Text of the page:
In our view, fear of this risk is not reasonable. The proportion of oil-related lending is much too small in terms of total loans outstanding. The highest-risk energy-related high-yield bonds represent less than 0.3 percent of the total U.S. corporate bond market. Doubtless, more high-yield energy-related debt will be downgraded as the effects of oil’s fall are evaluated. Even so, this is a matter of some investors taking a hit -- not the kind of spark that would be needed to ignite a systemic credit event.
Data Source: Securities Industry and Financial Markets Association, Bloomberg
4. Fear of sale of securities by the sovereign wealth funds of countries whose wealth is generated by the sales of petroleum.
This will happen, but will not be a major negative. It will create some overhead supply for the stocks of the big-capitalization companies that are held by the major sovereign wealth funds.
Our research suggests that distressed selling of assets from oil-related sovereign wealth funds will not be a significant issue for the global financial system. The largest oil-related sovereign wealth funds -- those worth $100 billion or more -- have total assets of about $4.3 trillion. Even if we assumed that all were distressed (which they aren’t) and would sell a significant portion of their equity holdings (which they won’t), those sales would amount to a very small portion of the total market capitalization of developed-world stocks, and would be spread out over a considerable period as they made sales to meet fiscal needs.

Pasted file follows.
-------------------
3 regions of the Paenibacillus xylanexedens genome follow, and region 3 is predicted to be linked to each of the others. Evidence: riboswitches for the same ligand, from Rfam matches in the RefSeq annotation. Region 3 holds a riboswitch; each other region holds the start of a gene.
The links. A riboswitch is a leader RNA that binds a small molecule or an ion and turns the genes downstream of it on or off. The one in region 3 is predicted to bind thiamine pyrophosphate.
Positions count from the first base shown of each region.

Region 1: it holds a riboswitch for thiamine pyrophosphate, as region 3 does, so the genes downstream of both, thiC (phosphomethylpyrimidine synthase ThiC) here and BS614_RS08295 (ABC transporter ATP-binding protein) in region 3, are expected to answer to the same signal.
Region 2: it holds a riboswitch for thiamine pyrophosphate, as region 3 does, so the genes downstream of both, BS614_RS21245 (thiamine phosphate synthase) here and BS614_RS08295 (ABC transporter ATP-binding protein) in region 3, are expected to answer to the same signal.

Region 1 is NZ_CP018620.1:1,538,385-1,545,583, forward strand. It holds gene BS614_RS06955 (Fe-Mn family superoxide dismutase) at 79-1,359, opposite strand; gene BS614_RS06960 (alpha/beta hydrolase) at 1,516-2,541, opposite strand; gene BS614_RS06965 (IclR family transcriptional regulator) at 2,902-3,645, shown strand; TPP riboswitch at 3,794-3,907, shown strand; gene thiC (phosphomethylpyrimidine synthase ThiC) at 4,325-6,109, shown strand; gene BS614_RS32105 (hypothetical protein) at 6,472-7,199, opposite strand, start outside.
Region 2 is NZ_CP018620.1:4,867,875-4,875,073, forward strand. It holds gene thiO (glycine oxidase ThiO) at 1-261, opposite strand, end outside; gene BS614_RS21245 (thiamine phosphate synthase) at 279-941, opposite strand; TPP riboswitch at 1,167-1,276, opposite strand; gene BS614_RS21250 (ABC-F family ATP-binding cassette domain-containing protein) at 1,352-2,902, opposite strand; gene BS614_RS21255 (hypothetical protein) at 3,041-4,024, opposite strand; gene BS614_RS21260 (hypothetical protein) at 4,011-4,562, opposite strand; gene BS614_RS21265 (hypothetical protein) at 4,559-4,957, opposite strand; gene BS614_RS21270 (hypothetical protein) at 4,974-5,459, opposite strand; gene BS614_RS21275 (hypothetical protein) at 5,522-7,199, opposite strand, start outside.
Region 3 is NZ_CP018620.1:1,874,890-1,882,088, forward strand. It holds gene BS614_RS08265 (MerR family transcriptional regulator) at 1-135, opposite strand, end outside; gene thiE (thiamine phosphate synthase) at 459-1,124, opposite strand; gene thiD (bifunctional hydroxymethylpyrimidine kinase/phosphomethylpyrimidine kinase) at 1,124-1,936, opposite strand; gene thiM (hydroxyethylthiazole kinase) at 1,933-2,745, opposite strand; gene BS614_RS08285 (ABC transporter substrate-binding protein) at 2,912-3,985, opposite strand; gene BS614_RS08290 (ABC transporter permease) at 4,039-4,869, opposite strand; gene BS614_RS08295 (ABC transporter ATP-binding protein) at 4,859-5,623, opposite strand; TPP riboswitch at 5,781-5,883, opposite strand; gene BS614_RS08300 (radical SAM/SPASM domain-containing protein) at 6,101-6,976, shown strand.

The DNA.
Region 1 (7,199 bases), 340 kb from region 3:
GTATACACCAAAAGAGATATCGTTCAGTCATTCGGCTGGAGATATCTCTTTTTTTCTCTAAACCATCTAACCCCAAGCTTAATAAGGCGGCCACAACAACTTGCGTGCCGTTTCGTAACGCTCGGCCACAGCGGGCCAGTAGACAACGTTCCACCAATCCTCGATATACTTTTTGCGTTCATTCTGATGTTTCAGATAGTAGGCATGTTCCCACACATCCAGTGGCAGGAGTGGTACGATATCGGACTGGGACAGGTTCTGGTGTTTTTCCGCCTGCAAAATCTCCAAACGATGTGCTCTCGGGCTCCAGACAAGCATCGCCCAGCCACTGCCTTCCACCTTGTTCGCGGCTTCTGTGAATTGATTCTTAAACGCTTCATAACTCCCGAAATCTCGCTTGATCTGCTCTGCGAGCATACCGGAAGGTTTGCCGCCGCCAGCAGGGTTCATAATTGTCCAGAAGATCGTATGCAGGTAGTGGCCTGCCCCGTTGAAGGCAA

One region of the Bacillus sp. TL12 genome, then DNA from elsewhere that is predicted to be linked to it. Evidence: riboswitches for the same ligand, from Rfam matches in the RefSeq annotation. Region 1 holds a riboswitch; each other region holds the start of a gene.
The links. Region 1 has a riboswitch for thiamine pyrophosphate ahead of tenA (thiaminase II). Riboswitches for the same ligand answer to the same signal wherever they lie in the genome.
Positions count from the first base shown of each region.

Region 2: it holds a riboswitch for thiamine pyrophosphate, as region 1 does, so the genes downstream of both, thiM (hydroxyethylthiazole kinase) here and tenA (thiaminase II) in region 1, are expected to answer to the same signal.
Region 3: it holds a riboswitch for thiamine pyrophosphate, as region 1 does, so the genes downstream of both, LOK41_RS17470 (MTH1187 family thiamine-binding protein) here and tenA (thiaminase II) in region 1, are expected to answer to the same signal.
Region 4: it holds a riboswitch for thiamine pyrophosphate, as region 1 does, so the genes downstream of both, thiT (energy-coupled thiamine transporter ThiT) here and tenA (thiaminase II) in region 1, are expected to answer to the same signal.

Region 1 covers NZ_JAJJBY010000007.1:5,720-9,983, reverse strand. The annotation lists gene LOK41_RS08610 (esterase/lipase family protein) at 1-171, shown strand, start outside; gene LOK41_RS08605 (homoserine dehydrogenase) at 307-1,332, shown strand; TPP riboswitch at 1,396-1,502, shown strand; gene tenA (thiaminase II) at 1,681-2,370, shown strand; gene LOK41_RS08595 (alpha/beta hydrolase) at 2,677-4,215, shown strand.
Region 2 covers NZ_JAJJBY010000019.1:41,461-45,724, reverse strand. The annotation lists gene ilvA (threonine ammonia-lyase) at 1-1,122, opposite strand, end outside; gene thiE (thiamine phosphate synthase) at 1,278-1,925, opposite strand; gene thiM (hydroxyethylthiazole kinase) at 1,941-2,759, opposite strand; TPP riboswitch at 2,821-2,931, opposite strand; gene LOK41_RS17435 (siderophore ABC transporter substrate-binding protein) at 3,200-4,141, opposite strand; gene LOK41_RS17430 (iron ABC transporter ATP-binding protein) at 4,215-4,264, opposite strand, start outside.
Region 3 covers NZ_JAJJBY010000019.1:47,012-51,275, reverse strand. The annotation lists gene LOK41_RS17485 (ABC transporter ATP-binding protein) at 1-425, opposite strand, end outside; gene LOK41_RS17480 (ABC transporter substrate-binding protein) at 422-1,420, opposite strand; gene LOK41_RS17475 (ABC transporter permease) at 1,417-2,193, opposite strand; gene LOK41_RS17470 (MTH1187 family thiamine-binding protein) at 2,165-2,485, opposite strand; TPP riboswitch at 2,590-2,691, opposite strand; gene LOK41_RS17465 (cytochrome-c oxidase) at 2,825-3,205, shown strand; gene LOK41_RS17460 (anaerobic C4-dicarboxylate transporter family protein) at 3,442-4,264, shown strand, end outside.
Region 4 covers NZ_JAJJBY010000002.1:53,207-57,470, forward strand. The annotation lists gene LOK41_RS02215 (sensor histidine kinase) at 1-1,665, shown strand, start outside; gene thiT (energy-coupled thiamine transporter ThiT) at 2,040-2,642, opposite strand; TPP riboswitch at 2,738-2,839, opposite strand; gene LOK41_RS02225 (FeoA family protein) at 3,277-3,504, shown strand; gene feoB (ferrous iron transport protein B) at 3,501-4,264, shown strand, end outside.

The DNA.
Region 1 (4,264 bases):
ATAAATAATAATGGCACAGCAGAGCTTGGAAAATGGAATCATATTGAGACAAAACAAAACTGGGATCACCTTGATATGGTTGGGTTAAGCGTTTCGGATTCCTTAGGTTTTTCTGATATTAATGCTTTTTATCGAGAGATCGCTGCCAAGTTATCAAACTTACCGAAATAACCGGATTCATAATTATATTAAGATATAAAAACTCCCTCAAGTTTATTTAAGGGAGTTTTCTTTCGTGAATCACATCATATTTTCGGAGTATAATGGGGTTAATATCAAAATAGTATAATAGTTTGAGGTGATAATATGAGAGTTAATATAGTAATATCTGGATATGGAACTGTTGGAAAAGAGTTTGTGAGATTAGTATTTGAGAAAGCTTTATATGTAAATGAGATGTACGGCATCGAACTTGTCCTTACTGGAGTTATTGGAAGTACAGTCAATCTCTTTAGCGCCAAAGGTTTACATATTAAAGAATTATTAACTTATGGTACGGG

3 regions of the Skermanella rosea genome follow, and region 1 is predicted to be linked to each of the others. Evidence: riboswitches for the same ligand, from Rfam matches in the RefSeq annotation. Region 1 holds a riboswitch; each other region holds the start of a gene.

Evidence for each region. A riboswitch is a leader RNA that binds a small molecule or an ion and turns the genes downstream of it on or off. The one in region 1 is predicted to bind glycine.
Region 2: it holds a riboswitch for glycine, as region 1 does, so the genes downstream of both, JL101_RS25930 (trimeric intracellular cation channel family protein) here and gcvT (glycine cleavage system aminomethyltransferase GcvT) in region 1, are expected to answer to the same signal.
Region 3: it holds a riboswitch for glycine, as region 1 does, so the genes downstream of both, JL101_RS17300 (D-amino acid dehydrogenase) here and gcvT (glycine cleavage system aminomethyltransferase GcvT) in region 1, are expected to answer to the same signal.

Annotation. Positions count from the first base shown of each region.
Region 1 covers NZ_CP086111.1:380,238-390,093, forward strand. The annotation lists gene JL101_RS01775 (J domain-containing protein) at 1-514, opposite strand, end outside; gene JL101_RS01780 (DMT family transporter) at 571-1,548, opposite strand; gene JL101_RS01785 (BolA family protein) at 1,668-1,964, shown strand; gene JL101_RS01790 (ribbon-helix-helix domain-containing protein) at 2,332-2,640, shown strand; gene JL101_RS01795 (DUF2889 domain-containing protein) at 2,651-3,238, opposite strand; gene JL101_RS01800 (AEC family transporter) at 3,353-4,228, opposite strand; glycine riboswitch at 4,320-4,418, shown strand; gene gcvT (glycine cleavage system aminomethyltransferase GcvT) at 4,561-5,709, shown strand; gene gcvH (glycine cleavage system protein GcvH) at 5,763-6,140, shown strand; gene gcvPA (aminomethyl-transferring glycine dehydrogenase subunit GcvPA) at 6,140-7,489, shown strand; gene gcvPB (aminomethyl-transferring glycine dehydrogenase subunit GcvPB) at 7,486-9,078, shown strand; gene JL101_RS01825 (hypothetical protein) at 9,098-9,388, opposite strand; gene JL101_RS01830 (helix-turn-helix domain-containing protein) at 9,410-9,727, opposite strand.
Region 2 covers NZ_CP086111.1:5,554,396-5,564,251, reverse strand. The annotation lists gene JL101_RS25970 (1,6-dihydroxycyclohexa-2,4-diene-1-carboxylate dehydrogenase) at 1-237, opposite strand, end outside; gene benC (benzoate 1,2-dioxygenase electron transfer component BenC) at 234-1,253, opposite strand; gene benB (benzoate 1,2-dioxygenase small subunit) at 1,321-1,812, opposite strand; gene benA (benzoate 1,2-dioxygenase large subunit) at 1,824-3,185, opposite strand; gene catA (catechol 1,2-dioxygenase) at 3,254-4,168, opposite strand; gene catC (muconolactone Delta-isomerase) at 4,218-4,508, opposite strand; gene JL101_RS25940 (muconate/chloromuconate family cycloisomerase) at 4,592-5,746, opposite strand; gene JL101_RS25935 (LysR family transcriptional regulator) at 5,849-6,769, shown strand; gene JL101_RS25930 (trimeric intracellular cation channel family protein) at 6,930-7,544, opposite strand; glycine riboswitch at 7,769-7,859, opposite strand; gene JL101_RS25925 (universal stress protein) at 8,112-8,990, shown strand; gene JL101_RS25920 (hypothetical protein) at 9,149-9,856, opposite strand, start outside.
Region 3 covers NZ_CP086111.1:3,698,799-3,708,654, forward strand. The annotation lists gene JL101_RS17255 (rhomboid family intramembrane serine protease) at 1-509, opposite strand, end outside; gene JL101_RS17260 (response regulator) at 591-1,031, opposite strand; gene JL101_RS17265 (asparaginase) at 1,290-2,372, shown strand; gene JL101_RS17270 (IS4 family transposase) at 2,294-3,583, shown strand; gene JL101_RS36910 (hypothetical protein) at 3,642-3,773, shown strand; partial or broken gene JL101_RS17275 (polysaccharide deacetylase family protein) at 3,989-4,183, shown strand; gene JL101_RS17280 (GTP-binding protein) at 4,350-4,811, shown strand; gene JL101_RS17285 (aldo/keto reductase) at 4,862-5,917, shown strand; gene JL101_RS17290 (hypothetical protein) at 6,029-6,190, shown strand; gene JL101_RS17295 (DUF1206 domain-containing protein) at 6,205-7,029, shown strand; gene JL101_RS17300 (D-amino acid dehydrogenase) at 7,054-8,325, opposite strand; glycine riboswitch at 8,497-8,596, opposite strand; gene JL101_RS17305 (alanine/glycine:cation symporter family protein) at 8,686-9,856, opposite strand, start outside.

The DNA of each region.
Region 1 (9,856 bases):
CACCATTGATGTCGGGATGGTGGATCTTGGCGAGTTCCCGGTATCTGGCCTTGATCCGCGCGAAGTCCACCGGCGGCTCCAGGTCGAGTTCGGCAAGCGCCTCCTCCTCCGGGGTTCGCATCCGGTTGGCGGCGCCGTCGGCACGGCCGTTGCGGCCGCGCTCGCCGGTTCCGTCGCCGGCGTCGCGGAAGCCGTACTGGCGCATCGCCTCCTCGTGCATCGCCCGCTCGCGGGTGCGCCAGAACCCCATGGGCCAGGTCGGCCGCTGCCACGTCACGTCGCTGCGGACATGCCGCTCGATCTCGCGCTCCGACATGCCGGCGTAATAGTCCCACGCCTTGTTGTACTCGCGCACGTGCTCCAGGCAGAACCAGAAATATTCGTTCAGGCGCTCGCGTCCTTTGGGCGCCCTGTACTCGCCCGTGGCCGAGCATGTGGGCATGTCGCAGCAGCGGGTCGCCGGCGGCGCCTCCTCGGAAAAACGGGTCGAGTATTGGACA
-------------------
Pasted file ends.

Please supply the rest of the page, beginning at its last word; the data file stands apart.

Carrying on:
We’re bullish on world economic growth in 2015, and we’re bullish on U.S. economic growth in 2015. We are not panicked by the normal stock market correction which is currently taking place. As we often say, the U.S. market can correct 5 to 10 percent at any time, for a variety of transitory reasons. This is one such correction.
Investment implications: Our bullish thesis for our favored markets in 2015 has not been derailed by the current correction, which we regard as a normal and healthy event in an ongoing bull market where stocks are, on the whole, fairly valued. We think that the credit risk posed by oil’s fall to distressed sovereigns or distressed oil producers is not the systemic threat some observers are anxious about.